New Delhi: India’s chances of sending a gymnast to the Tokyo Olympics, starting July 24, is all but over, with top athlete Dipa Karmakar yet to recover from her injuries as the Olympic qualification process heads towards its conclusion. Karmakar, 26, aggravated her k nee injury in March last year at the Baku World Cup.
“Dipa hasn’t started training. She is going through rehabilitation,” said her long time coach Bishweshwar Nandi from Agartala, Tripura.
No Indian gymnast will compete at the world cup series starting February 20 at Melbourne. The world cup series comprises four tournaments—the last one is in March in Germany—the best performers from which will get a spot at the 2020 Games.
Mumbai-based international gymnastics judge Deepak Kabra, who has been closely following Karmakar as an official on the global circuit, said that her chances of regaining top form in time to make a dent in the world cup series is slim.
“It might take six months or more to recover from that knee injury,” Kabra said. “The last time Karmakar had rushed back and it aggravated again. This time she is taking baby steps to recover.”
Four years ago, at the Rio Olympics, Karmakar burst into the limelight with an almost improbably gutsy performance that saw her finish fourth in the vault, and made her an overnight global star in the sport. She was the first Indian female gymnast to compete at the Olympics, and the first gymnast from India in 52 years—irrespective of gender—to compete at that stage.
In 2017, Karmakar injured her knee for the first time, went through a surgery, and was out for the rest of the season. She made a sensational comeback in 2018—when she became the first Indian gymnast to win gold at a world event—before the knee injury hit her again.
Coach Nandi refused to comment on Karmakar’s plans for the immediate future, but he has not entered her name for the second event of the world cup series either, to be held in Doha in March.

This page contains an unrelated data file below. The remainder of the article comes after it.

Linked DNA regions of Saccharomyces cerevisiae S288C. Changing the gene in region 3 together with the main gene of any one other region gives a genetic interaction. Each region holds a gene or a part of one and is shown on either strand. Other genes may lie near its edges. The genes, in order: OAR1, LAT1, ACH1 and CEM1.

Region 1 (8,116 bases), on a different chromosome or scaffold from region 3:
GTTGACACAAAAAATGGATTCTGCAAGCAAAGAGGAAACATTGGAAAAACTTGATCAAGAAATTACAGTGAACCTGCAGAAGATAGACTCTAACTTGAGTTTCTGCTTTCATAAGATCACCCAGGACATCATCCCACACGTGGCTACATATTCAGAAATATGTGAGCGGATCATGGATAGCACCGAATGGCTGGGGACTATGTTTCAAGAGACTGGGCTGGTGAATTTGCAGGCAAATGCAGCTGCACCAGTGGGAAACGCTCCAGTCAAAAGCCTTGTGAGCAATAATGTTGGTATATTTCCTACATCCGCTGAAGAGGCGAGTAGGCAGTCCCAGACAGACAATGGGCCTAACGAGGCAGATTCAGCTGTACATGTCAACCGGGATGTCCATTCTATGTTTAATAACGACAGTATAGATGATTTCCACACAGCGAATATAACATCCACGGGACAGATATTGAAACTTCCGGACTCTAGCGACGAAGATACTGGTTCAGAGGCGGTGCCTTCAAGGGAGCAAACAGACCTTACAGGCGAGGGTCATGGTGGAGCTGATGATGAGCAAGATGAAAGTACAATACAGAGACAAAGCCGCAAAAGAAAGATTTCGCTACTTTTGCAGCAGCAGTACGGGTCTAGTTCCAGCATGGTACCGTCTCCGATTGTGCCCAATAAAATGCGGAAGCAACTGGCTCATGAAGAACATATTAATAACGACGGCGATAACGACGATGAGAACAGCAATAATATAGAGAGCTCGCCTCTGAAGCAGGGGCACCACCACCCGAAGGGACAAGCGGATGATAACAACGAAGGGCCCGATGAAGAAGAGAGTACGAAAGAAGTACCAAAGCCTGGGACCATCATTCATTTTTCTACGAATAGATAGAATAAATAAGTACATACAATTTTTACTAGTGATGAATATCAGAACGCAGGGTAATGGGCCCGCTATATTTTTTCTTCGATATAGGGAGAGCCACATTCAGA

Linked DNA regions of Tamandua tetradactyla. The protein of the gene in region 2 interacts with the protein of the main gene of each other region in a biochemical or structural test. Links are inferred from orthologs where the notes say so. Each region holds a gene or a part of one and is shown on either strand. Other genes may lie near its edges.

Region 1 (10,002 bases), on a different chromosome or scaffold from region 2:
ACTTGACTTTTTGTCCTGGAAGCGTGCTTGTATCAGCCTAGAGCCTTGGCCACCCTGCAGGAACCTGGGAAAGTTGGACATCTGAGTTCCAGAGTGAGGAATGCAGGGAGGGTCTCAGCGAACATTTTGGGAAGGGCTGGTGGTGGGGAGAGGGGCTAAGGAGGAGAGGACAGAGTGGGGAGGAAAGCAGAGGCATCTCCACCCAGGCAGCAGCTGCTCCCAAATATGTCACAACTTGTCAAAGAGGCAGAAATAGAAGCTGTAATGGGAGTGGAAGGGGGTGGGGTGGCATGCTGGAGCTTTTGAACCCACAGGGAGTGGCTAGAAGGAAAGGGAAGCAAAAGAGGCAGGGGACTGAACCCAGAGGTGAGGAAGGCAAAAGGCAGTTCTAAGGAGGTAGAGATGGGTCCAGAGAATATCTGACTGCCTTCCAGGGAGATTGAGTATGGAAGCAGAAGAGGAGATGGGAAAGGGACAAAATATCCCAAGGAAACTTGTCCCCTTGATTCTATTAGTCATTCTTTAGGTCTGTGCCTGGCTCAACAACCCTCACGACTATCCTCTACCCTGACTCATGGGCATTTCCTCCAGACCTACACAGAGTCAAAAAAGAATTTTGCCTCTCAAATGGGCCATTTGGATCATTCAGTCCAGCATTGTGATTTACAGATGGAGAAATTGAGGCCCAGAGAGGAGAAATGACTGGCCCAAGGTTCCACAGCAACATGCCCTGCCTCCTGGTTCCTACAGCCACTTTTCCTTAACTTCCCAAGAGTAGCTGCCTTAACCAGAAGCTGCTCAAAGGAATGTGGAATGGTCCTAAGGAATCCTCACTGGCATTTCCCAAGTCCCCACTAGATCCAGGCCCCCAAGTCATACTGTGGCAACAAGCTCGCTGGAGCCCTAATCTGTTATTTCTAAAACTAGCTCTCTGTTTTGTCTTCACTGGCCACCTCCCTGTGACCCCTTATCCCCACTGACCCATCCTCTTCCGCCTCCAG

Gymnastics Federation of India (GFI) general secretary Shantikumar Singh confirmed that no participation requests have come for the Doha World Cup. Neither is there a plan ready for the final qualification chance—the Gymnastics Asian Championships starting May 2 in Tokyo. Only the all-round gold and silver medal winners in both men’s and women’s categories will qualify for the Olympics from the Asian meet.
“We have the senior national championships in the last week of March in Hyderabad. Thereafter we will take a call whether to send a team to the Asian Championships,” Singh said.
It’s not just Karmakar; India’s brightest new gymnast, 24-year-old Aruna Reddy too will not be at the Olympics. The gymnast from Hyderabad, who is the only Indian apart from Karmakar with a world cup medal, has confirmed that she is out of the race, also with a knee injury for which she had a surgery three months back.
“I have no plans to rush back to competition as I’m going through rehab,” Reddy said.
Beyond the injuries, there is also the story of the failure of the authorities to build the profile of gymnastics following Karmakar’s 2016 Rio performance. In fact, the sport’s status went from bad to worse. Because of infighting among various groups, gymnastics did not have a federation in India for four years. In November, the GFI finally conducted elections, supervised by the world body, but the federation is yet to get the sports ministry’s recognition.
“Gymnasts have potential but there is no system in place,” said Manoj Rana, who is Reddy’s coach. “If GFI is keen to send a team for Asian Championships in May, the camp should start now. But it’s not happening.”
Rana said that the lack of a federation for so many years had a major impact on performances.
“Players were unsure whether they would compete in the international meets or not. It put immense pressure on the mind and affected performance,” he said.